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Estimated realized gains for first-generation slash pine (Pinus elliottii var.elliottii) tree improvement in the southeastern United States

Vergara, R., White, T.L., Huber, D.A., Shiver, B.D., Rockwood, D.L.
Canadian journal of forest research 2004 v.34 no.12 pp. 2587-2600
Pinus elliottii, forest trees, genetic improvement, forest yields, tree yields, estimation, analysis of variance, statistical analysis, disease resistance, tree and stand measurements, tree growth, governmental programs and projects, silvicultural practices, tree age, seed orchards, Southeastern United States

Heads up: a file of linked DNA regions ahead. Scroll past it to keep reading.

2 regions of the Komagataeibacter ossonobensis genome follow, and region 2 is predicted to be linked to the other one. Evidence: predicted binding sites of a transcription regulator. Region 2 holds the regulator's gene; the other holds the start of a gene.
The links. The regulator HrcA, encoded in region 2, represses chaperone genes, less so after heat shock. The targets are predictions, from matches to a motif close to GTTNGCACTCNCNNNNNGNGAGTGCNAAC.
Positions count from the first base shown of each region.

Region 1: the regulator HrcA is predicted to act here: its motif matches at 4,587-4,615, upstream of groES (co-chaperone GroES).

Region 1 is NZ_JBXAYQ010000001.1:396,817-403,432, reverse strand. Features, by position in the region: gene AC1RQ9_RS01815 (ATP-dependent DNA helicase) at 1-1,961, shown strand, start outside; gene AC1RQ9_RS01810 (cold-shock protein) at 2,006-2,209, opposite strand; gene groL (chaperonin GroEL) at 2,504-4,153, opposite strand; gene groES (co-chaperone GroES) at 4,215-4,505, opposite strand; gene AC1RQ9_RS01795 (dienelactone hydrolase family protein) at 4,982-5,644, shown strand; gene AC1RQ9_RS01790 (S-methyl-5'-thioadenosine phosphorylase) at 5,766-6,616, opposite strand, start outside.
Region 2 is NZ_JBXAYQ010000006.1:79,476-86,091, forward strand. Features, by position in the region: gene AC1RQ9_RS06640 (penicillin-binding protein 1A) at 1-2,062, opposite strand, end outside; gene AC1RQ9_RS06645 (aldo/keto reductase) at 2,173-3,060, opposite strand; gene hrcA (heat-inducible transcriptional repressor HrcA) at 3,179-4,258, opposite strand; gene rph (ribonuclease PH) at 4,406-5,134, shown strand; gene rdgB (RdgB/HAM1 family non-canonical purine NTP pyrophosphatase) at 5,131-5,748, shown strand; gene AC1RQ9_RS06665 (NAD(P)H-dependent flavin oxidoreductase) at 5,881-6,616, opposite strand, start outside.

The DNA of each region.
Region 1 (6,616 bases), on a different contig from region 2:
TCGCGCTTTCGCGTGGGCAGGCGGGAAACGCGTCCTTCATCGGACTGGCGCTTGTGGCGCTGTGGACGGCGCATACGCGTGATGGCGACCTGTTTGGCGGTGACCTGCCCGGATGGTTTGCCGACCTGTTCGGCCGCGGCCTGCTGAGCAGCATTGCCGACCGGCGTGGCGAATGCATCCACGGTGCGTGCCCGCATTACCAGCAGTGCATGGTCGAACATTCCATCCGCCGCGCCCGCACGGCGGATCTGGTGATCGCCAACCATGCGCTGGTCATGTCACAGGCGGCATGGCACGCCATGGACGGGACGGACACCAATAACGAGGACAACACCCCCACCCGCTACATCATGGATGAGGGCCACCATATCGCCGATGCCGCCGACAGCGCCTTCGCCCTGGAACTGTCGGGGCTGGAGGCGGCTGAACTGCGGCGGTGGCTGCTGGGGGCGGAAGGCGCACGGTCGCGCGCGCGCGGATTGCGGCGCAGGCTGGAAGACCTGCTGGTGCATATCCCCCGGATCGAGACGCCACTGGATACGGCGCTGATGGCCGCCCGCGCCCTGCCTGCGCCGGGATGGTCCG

Realized gains from selection of the first-generation breeding population of slash pine (Pinus elliottii Engelm. var. elliottii) were estimated using data from 38 field trials planted in large rectangular plots in the southeastern United States. The trials consisted of material selected for volume growth and planted by the Cooperative Forest Genetics Research Program at the University of Florida (19 trials) and by the Plantation Management Research Cooperative at the University of Georgia (19 trials). All trials contained slash pine seedlots collected from unrogued or lightly rogued first-generation seed orchards. Analyses of variance detected, on average, moderate gains in rust resistance (I50 = 43.1%) and site index (4.3%) and important gains in individual tree volume (7.7%) and stand yield (10.2%). Silvicultural treatments and age by realized gains interactions were never significant, but significant interactions between seedlots and trials showed that realized gains are not consistent at all sites. Overall results were highly consistent with predicted breeding values for rust resistance, but lower than expected for volume. On average, realized gain in stand yield for first-generation material was approximately 10%, or an extra inside-bark volume of 25 m3.ha(-1) (357 feet3.acre(-1)) at 25 years.